0 votes
I often attend PC and DC meetings as an interested expert and it is frustrating that sometimes blatantly wrong information is provided to Councillors. I have previously been publicly castigated by the Chair for having a quiet word in a Councillors "shell like" but have been told it is acceptable to hand written notes. What are the rules on this ?
asked by (360 points)

1 Answer

+1 vote
A council meeting is a meeting of councillors, and members of the public (although entitled to attend) have no right to speak except to the extent specified in the standing orders. Larger councils generally restrict this to a defined period and place time limits. Some smaller councils have adopted a more relaxed approach and permit members of the public to make comments during agenda items. However, the chairman must always maintain control of the meeting. There are no specific statutory rules on the powers of the chairman, but they are more or less absolute. The powers of the chairman derive from common law and the standing orders. Thus, I'm afraid the chair is within their rights to rule that spoken prompts are not allowed. However, I'm sure you should persevere in putting right incorrect claims, by whatever means you can!
answered by (26.1k points)
I attended a recent Planning meeting where a contentious application was being discussed about which the PC had a passing interest. The meeting started with public participation and this got a bit emotional. When the agenda item came along the PC held a fair discussion but when a Cllr put forward a contrary view to the objectors a total of three objectors interrupted the meeting with one shouting particularly personal remarks against the offending Councillor. The chairman failed to intervene and did not suspend standing orders and indeed after the outburst "thanked them for their contribution" no doubt hoping to calm the situation down a bit.. I was then rounded upon by the objectors when I pointed out they were way out of order for interrupting the meeting bearing in mind my previous experiences as above. When the minutes finally appeared they recorded that the meeting had been closed in order to allow the public to speak.  I wrote to the Clerk advised that this record was farcical as it did not record what happened. She has responded that "my comments are noted" and asked "do I need to know anything more". This raises a big point of principle for me i.e. what is the role of the clerk minute taker and can they be  overruled by the Chairman and what can anyone do when the minutes have clearly been "politically doctored"
The minutes must be approved at a council meeting, and it is the responsibility of councillors to ensure that they are accurate. Any errors should be corrected before signing. If the clerk were to repeatedly record meetings inaccurately, that would be a disciplinary matter to be dealt with according to the council's employment policies.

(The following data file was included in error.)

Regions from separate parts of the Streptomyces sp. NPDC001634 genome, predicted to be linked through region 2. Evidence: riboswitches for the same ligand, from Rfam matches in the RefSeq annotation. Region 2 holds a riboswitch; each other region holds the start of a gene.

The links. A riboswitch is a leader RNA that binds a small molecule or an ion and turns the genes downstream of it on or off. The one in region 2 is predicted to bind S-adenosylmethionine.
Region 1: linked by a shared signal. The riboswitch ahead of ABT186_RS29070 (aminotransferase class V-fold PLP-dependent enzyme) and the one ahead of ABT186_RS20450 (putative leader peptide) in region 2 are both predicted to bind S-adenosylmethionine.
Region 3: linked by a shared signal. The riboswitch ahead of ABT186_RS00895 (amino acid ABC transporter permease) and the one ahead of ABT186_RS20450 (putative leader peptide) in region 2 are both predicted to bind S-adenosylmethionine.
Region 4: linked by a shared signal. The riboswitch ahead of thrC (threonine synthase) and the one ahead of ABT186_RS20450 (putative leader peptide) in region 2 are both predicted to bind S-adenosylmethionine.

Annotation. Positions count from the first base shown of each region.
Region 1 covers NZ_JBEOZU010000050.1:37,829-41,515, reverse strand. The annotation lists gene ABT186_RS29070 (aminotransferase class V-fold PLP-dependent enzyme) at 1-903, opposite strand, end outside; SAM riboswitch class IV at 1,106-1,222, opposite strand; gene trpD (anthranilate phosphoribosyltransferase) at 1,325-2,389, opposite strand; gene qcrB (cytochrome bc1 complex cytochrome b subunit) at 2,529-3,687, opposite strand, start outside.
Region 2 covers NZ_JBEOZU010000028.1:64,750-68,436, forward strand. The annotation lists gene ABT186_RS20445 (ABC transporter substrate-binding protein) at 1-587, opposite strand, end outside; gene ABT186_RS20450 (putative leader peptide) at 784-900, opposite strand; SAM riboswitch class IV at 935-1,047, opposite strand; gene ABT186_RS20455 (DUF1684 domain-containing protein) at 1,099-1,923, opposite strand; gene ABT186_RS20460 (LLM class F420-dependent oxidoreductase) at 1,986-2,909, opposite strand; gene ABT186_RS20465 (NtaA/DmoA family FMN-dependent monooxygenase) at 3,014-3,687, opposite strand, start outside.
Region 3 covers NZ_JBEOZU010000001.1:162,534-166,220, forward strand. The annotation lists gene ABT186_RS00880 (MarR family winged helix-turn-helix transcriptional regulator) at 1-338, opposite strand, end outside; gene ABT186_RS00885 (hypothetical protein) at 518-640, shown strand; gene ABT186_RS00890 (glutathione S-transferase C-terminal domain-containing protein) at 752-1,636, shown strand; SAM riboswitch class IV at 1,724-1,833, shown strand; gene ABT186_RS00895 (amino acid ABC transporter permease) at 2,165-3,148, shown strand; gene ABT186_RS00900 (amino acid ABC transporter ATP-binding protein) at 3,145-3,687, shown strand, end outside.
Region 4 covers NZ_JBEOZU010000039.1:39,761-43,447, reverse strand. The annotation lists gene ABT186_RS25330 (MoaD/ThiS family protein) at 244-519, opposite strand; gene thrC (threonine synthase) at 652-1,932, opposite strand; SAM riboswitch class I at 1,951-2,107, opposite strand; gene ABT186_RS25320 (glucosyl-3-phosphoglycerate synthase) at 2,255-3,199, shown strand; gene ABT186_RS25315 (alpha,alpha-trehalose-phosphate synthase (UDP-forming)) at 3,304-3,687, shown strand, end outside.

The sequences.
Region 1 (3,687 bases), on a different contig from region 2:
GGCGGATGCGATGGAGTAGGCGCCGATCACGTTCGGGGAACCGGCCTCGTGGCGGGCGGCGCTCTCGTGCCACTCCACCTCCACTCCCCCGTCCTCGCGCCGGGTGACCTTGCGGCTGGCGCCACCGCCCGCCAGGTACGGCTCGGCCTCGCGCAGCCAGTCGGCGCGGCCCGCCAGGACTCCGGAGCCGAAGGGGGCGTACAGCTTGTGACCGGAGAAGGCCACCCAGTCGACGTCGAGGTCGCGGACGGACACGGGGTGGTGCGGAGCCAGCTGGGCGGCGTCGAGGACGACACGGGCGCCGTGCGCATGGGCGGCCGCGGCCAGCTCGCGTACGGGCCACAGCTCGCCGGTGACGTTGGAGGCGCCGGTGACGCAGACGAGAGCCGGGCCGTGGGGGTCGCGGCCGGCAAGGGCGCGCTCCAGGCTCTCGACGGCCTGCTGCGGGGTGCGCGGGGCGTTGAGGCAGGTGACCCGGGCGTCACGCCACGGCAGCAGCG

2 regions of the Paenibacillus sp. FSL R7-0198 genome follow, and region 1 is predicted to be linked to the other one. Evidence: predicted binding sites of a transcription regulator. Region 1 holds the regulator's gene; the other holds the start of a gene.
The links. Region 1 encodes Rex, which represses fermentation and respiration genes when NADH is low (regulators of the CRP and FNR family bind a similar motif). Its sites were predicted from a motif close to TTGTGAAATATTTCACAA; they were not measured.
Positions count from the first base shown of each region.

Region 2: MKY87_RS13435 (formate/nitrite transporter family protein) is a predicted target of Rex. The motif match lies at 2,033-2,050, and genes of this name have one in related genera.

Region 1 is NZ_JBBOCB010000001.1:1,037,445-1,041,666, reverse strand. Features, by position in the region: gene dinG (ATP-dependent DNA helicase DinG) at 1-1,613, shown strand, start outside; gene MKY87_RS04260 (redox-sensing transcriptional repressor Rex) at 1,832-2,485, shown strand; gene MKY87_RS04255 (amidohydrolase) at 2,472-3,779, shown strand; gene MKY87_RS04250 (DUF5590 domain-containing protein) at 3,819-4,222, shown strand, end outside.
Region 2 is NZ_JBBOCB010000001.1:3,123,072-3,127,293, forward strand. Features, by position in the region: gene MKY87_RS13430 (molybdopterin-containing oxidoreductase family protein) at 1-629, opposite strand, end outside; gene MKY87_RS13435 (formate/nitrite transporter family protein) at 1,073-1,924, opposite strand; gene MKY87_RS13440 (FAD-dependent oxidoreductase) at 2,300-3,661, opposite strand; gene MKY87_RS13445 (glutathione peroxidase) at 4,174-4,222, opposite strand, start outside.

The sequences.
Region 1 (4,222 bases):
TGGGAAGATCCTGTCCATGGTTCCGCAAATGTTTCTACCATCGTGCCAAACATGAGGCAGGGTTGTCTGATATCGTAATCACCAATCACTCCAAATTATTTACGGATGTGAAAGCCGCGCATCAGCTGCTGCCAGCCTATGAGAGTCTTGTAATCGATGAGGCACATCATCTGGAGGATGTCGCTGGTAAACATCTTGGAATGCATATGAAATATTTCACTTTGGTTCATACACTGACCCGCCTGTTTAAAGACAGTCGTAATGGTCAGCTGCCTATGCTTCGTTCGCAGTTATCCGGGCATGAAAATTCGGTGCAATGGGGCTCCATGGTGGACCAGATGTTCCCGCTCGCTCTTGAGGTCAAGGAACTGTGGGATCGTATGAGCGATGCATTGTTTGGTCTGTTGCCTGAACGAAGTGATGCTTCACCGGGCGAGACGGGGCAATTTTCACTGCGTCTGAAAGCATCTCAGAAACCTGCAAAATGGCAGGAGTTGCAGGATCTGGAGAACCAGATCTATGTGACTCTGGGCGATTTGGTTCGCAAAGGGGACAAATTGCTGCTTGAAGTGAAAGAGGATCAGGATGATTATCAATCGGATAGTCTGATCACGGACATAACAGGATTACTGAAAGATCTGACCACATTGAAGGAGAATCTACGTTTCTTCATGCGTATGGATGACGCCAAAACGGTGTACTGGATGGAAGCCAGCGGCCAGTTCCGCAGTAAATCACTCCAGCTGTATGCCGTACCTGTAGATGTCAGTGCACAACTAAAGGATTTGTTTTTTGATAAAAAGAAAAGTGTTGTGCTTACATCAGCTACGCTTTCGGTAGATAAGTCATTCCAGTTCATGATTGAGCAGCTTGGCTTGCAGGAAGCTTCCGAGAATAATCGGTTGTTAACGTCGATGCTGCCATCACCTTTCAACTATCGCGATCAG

I have learnt the hard way about what residents can do an PC meetings, However, I attended a Planning meeting recently which was dealing with a contentious application and a there were many objectors present with whom I believe the PC had some sympathy.  Public participation took place and then the Council discussed matters. After one Councillor spoke for the application a member of the public interrupted the meeting, shouting and bawling . He was followed by  two more objectors one of whom personally insulted the above Councillor. The Chairman failed to act and when eventually the objectors calmed down she thanked them for their contribution.  Given my previous experiences (and having read the draft minutes) I wrote to the Clerk asking why such an interruption was allowed  she has replied "It is my recollection that the meeting was adjourned as stated in the minutes (rather than Standing Orders being suspended)". While I know this a complete fabrication what is the difference between an adjournment and suspension of standing orders and what formal action should be taken for the former?
The difference is that with a suspension of standing orders the meeting continues to be a council meeting, which gives the chairman authority. An adjournment means that it is no longer a council meeting, but some other less formal meeting, whose rules are uncertain. However, I have never liked the clumsy device of suspending standing orders, which also has the drawback of removing all standing orders, not just those that bar the public from speaking. My strong preference is to revise the standing orders to give the chair authority to permit members of the public to speak at the chair's discretion and subject to the continuing authority of the chair.
Our standing orders appear to indicate that a motion has to be put to adjourn a meeting (and presumably voted upon)  or does the Chairman have superior powers? I incidentally agree with your preferred approach.
Standing orders usually include mention of suspending a standing order under motions that can be put without written notice i.e. at any time. For example "To suspend any standing order except those which are mandatory by law". If you can suspend one, you can suspend the lot. Adjournment is rather more drastic and requires the passing of a motion; only in exceptional circumstances can the chairman adjourn the meeting on their own authority. It's best kept for when a meeting has to be adjourned to another day. Thanks for your agreement :)

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